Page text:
Christians are like foreigners in another country.  Paul wrote, “Our citizenship is in heaven” (Philippians 3:20). In a very real way, believers in Christ have another homeland, which is not here on earth.  Jesus said, “My kingdom is not of this world” (John 18:36).  It should feel as if we should have a Green Card even to have the permission to live here.

Tim Tebow and Philippians 4:13

Tim Tebow is a tremendous football talent.  He won the Heisman Trophy playing for the Florida Gators in college.  He was drafted in the first round by the Denver Broncos in the 2010 NFL draft.  His #15 jersey is one of the top selling jerseys for the NFL.

Tim Tebow is also an outspoken Christian.  He grew up on the mission field in the Philippines.  In college he often put Bible verses on his eye black (which has since been banned in college and is illegal in the pros).

One verse that he placed on his eye black was Philippians 4:13, “I can do all things through Christ who strengthens me.”  This verse is a favorite for athletes, who often think that this verse means that anything is possible for those who believe and follow Christ.

However, if you read the context surrounding this verse, you find out that it means something more to the effect of this:  “I can suffer the hardship of living in poverty and distress and affliction, because Jesus Christ strengthens me through the difficult times.”  How appropriate for Tim Tebow nowadays.

Although being drafted in the first round, Tim Tebow in currently Denver’s third string quarterback and facing the possibility of being cut from the team.  His football career is in distress.  Philippians 4:13 is very applicable for him in these days.  Pray for him that he might be strengthened by Christ to endure faithfully through his difficult days, remaining true to the gospel he believes.

Hotel Rooms

I have been to a number of very nice hotel rooms in my life. I have enjoyed them, but I don’t treat them as my home. For instance, if I don’t like the carpet color or the lamp or the window treatment, I don’t go down to Home Depot and purchase a replacement. Why? Because it’s not my home. It’s only a temporary room for me.

Similarly, believers in Christ aren’t at home here upon the earth. Peter says that we are “aliens and strangers” (1 Peter 2:11) here upon the earth. Paul said that our true citizenship is in heaven (Philippians 3:20). May we live like we know where our true home is.

John and Betty Stam

One of the great inspirational stories of the Christian faith comes from John and Betty Stam, missionaries to China in the 1930’s, during The Chinese Civil War. It wasn’t so much their life that has inspired many to go to the mission field. Rather, it was their death: they were captured by the Communists and beheaded.

Shortly before his death, John wrote to the China Inland Mission board, “Their demand is twenty thousand dollars for our release. All our possessions and stores are in their hands, but we praise God for peace in our hearts and a meal tonight. God grant you wisdom in what you do, and us fortitude, courage and peace of heart. He is able-and a wonderful Friend in such a time. … The Lord bless and guide you, and as for us, may God be glorified whether by life or by death” (see Philippians 1:20).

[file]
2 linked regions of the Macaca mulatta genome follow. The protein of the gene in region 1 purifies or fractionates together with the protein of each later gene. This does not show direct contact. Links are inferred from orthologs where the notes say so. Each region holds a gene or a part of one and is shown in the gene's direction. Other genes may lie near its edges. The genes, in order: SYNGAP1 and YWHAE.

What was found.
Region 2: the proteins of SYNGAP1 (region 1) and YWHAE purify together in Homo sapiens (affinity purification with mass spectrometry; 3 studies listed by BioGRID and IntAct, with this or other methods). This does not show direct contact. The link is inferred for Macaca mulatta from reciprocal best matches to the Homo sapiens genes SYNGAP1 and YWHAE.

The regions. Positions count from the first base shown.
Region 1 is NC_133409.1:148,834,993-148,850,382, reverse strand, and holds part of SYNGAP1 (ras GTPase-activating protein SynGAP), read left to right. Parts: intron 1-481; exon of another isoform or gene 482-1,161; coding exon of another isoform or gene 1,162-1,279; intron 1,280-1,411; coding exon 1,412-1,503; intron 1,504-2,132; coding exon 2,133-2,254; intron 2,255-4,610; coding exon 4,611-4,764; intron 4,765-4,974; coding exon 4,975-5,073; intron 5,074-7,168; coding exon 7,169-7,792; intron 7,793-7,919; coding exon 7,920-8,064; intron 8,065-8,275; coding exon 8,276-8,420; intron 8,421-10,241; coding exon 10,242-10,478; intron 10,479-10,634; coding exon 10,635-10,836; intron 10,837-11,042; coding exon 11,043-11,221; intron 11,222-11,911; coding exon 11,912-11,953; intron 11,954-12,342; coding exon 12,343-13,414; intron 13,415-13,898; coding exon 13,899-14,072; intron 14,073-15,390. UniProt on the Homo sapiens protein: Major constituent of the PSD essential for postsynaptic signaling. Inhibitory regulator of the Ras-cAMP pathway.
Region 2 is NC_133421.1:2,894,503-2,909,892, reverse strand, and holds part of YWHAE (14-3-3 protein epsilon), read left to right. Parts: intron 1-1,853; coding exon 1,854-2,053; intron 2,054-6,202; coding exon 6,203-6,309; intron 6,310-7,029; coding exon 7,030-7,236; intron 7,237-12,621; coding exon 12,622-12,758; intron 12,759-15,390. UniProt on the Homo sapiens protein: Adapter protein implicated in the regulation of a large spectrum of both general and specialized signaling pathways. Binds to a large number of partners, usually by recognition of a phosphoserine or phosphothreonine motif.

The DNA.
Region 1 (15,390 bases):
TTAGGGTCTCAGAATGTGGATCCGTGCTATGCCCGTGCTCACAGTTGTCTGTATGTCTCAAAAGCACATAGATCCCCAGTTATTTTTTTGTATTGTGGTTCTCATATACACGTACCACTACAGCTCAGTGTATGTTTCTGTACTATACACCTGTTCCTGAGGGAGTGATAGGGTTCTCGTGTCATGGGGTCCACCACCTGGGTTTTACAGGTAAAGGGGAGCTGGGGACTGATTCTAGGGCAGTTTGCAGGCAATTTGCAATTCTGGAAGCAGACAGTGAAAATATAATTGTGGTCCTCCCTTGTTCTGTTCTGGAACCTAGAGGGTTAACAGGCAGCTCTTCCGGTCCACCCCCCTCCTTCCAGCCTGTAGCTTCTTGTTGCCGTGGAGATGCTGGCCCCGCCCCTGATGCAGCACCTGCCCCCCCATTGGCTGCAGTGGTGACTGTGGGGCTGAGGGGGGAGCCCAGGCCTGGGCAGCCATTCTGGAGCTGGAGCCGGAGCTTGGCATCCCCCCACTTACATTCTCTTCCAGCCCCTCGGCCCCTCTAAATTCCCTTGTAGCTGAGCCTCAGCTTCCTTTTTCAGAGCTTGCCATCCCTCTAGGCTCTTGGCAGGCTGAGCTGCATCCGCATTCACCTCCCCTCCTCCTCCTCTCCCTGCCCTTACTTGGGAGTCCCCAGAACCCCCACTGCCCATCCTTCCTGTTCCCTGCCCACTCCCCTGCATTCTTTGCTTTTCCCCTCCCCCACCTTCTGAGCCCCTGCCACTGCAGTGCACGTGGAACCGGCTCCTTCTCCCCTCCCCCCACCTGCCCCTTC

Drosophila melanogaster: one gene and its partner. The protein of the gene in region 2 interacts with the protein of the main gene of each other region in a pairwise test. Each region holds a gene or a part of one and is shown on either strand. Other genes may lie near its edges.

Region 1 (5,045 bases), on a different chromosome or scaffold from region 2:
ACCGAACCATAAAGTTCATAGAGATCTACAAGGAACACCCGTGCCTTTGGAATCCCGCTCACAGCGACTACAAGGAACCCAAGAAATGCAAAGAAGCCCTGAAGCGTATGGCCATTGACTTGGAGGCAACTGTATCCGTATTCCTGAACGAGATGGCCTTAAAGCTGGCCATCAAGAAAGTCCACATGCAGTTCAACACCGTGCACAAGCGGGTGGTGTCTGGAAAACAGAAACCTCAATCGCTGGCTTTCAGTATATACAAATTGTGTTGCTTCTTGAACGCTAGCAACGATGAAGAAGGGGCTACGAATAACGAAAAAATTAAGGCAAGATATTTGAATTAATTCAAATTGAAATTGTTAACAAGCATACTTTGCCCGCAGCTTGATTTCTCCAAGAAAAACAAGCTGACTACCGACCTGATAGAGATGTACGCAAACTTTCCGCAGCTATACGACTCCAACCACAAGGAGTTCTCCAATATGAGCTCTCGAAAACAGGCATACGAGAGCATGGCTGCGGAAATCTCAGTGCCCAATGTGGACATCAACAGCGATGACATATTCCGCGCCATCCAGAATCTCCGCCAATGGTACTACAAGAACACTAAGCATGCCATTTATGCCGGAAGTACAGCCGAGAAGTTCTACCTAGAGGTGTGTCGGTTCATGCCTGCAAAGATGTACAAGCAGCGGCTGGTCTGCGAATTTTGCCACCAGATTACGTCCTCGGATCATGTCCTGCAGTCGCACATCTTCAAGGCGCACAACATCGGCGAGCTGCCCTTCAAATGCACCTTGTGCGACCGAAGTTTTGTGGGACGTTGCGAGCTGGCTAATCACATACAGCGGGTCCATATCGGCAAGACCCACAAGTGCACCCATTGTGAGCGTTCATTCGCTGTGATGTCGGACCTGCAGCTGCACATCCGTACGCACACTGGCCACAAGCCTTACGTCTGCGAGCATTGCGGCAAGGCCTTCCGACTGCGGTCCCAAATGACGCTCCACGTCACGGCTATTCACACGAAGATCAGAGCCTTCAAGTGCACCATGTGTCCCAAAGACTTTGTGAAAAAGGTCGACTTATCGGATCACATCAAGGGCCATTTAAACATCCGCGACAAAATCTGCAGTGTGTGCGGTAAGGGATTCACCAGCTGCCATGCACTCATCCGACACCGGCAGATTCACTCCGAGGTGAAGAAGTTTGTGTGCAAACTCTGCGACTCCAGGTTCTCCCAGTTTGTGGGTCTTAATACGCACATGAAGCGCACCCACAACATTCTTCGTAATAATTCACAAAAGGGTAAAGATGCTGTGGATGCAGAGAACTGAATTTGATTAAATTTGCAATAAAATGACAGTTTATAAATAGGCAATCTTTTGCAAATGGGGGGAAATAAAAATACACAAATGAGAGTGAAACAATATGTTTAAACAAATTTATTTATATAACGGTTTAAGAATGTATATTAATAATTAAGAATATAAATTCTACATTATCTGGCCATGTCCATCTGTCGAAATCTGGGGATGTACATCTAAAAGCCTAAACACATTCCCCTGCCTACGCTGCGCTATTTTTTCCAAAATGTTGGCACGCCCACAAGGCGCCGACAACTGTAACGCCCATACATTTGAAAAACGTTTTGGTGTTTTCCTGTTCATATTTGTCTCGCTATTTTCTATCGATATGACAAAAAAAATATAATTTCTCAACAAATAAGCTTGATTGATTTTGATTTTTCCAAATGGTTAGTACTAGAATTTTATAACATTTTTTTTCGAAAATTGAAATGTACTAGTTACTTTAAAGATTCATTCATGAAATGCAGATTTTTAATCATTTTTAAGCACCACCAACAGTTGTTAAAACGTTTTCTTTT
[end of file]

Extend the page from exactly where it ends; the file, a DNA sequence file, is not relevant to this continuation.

Athletic metaphors

I love athletics. I played soccer, basketball, and baseball in high school and in college. I love playing these sports. I love watching sports (too much). I have learned much from my athletic competition.

The Bible is full of athletic illustrations and metaphors. The Christian life is like a race. It is like a fight. It takes a degree of training and diligence and focus. There is a reward at the end of the agony. Consider the following verses, …

“Let us run with endurance the race that is set before us” (Hebrews 12:1)
“If anyone competes as an athlete, he does not win the prize unless he competes according to the rules” (2 Timothy 2:5).
“I have fought the good fight; I have finished the course; I have kept the faith” (2 Timothy 4:7).
“Do you not know that those who run in a race all run, but only one receives the prize? Run in such a way that you may win. Everyone who competes in the games exercises self-control in all things They then do it to receive a perishable wreath, but we an imperishable. Therefore I run in such a way, as not without aim; I box in such a way, as not beating the air; but I discipline my body and make it my slave, so that, after I have preached to others, I myself will not be disqualified” (1 Corinthians 9:24-27).
“I press on toward the goal for the prize of the upward call of God in Christ Jesus” (Philippians 3:14).

But remember this. Athletics is only a metaphor that describes the Christian life. It isn’t the Christian life. Yes, let us learn from our sports. But, let us keep them in perspective.  Paul said, “Discipline yourself for the purpose of godliness; for bodily discipline os only of little profit, but godliness is profitable for all things, since it holds promise for the present life and also for the life to come” (1 Timothy 4:7-8).